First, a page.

Building on from our previous article relating to library usage, we have undertaken further analysis of the national data from the Public Library Users Survey. Firstly, the vast majority of library visitors come on foot. However, we also note that this method of visiting is more popular among the young as well as those who live in areas of high deprivation, whereas older visitors show a preference for travelling by private transport, as do those who live in areas of low deprivation. In fact, those living in areas of high deprivation are almost twice as likely to use public transport as those who live in areas of low deprivation. Furthermore, those library visitors living in areas of low deprivation are on average travelling twice as far as their counterparts living in areas of high deprivation.
Over half of all visits are in connection with book borrowing, whilst slightly more than a third are in connection with seeking information, and just under a third are seeking to use a library computer. Just over one in ten partake in ‘bring your own device’ (BYOD), such as a laptop or tablet. The proportion of visitors bringing their own device has increased, albeit slightly, compared to 2012.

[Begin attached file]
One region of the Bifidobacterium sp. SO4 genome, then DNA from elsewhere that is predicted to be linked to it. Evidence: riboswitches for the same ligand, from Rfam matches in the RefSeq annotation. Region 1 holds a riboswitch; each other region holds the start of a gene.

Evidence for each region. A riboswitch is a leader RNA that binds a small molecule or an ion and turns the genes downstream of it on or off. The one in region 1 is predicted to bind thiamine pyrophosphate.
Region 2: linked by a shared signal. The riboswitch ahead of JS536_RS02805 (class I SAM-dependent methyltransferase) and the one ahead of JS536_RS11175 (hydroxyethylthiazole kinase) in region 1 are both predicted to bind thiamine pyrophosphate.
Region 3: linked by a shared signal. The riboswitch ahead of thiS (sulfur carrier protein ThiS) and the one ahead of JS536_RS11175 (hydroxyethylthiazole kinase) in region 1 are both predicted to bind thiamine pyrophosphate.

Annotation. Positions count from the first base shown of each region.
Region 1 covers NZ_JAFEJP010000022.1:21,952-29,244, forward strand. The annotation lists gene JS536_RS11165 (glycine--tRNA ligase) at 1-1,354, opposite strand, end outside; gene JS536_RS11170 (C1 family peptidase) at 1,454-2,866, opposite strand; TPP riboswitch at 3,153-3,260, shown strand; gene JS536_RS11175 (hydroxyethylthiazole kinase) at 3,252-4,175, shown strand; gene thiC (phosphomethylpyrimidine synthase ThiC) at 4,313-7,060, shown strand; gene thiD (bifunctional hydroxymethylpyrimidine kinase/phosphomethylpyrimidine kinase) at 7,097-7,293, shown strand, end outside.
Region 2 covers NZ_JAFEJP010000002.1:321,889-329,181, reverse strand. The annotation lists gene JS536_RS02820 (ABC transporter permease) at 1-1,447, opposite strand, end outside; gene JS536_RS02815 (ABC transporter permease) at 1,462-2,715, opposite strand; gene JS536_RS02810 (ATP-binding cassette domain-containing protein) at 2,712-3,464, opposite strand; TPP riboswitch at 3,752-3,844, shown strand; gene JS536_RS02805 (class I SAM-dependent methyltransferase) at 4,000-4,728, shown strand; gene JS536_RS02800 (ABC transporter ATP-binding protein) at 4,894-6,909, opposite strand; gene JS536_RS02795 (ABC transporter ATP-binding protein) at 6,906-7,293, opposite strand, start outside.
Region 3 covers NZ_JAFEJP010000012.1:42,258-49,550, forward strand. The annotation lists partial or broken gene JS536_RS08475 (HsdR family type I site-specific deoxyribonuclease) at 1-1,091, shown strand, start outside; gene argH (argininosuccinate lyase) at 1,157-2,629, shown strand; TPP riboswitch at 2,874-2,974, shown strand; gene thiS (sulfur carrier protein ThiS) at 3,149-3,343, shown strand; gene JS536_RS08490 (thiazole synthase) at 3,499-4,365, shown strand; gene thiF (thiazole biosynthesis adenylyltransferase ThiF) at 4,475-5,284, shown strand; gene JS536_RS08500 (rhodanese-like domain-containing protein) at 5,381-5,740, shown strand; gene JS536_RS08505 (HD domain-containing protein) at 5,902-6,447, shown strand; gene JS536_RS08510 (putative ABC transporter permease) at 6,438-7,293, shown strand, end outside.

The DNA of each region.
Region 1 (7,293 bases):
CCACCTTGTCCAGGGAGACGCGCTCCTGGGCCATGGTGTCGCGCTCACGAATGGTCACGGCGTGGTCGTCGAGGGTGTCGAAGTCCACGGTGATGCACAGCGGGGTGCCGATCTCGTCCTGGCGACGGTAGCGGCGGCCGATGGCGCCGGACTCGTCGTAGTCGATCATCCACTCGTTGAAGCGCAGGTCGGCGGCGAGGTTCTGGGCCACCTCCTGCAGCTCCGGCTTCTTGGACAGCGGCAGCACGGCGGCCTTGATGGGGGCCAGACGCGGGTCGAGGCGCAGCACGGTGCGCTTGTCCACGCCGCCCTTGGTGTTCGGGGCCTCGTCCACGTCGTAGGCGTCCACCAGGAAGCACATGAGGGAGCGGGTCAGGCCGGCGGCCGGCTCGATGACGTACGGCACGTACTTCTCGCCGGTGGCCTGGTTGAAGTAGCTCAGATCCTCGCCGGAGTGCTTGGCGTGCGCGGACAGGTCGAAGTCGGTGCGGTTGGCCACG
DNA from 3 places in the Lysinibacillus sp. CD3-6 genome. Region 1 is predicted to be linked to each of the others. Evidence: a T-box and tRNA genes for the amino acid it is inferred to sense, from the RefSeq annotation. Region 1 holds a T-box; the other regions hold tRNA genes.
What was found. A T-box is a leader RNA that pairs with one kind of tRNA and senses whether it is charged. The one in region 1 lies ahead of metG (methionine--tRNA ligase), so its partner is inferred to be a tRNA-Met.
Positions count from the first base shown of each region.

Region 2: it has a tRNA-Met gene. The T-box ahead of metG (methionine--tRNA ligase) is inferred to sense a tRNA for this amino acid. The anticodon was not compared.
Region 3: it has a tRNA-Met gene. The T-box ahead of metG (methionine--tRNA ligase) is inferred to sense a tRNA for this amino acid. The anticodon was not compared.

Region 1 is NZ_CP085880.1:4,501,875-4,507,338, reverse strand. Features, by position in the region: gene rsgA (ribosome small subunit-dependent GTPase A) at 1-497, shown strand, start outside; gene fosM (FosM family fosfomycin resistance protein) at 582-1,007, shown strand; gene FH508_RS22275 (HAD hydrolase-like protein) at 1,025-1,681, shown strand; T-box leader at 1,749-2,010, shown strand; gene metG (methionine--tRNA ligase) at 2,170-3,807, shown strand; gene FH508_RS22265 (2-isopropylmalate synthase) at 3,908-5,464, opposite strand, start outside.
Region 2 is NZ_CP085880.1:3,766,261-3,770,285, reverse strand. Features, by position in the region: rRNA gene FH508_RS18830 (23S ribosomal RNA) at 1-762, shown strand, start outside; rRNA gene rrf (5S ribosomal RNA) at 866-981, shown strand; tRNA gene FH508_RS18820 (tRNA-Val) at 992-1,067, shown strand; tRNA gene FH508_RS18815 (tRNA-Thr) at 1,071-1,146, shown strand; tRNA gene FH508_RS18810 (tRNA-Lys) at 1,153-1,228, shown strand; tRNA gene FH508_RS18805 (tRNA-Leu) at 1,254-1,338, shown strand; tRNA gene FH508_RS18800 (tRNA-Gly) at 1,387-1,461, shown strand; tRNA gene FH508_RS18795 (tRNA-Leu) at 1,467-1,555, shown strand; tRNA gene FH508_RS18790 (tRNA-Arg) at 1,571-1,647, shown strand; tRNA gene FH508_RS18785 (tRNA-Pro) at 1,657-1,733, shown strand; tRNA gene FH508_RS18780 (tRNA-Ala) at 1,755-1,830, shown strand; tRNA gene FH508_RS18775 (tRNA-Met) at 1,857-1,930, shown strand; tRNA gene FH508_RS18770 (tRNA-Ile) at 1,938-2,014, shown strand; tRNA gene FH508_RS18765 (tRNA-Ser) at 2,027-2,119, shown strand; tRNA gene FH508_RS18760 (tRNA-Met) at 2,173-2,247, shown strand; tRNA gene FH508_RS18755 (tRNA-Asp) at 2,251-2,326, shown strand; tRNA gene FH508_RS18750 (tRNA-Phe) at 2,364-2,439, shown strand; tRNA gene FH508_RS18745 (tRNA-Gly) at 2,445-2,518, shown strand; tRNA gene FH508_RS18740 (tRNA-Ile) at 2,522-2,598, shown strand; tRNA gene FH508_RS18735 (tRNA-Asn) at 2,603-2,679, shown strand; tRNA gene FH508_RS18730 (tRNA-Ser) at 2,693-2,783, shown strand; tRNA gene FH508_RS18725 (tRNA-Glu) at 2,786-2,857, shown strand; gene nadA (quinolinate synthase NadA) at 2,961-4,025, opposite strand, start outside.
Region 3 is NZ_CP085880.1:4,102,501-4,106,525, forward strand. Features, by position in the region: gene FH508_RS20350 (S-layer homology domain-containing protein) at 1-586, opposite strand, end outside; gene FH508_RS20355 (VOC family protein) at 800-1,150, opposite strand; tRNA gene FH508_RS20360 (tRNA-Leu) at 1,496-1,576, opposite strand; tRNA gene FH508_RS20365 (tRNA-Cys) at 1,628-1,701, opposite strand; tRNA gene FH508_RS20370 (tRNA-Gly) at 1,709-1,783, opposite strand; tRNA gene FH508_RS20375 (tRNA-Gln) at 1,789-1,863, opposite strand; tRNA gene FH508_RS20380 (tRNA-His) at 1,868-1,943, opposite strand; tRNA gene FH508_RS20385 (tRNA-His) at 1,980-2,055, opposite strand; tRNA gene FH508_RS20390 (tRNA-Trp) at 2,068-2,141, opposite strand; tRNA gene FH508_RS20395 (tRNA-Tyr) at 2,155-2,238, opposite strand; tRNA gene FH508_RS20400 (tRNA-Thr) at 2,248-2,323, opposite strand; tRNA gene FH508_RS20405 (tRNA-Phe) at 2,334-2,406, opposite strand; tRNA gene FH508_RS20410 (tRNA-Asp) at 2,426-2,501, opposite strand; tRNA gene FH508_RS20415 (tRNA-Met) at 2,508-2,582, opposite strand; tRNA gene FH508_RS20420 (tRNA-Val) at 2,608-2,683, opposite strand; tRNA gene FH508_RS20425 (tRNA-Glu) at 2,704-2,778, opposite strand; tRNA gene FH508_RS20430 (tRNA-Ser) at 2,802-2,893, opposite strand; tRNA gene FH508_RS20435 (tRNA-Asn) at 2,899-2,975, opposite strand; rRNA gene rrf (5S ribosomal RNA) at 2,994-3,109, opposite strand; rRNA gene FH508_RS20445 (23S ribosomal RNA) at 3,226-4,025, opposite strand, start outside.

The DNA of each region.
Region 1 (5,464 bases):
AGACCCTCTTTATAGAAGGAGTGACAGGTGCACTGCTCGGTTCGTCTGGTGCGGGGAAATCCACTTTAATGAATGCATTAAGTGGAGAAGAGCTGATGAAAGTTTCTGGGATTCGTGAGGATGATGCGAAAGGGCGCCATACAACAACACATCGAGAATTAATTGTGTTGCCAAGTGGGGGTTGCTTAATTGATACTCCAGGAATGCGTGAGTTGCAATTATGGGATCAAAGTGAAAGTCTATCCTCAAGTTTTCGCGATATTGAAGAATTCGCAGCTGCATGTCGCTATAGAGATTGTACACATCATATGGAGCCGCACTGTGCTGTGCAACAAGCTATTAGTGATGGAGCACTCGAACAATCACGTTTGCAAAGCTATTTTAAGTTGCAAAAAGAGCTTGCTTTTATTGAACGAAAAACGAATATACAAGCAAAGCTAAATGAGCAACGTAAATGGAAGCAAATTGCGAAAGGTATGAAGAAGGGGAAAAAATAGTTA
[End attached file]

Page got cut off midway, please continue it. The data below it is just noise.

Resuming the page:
It would seem that libraries attract a more ethnically diverse audience compared to the UK population. Whilst some 78% of library users are white, amongst the population generally the figure is 86%. Furthermore, the library audience comprises a greater proportion of females (61%) than make up the UK population (51%). The average age of a library visitor is 50 and we find that library users are predominantly 'employed or self-employed, full- or part-time', with those who classify themselves as being retired being the second largest group.
From a deprivation perspective we find differences in audiences in relation to book borrowing, seeking information and usage of library computers. Essentially, those living in areas of low deprivation are increasingly predisposed toward borrowing books, whereas those living in areas of high deprivation are increasingly predisposed toward seeking information and/or using the library’s computer(s).
Overall some six in ten believe that the library has helped them with studying or learning. However, from a deprivation perspective we again see contrasts in response to the outcome questions by audience. For example, those living in areas of high deprivation claim that the library has helped with getting online and job seeking, whereas those living in areas of low deprivation say that the library has helped with health and well-being and retirement.
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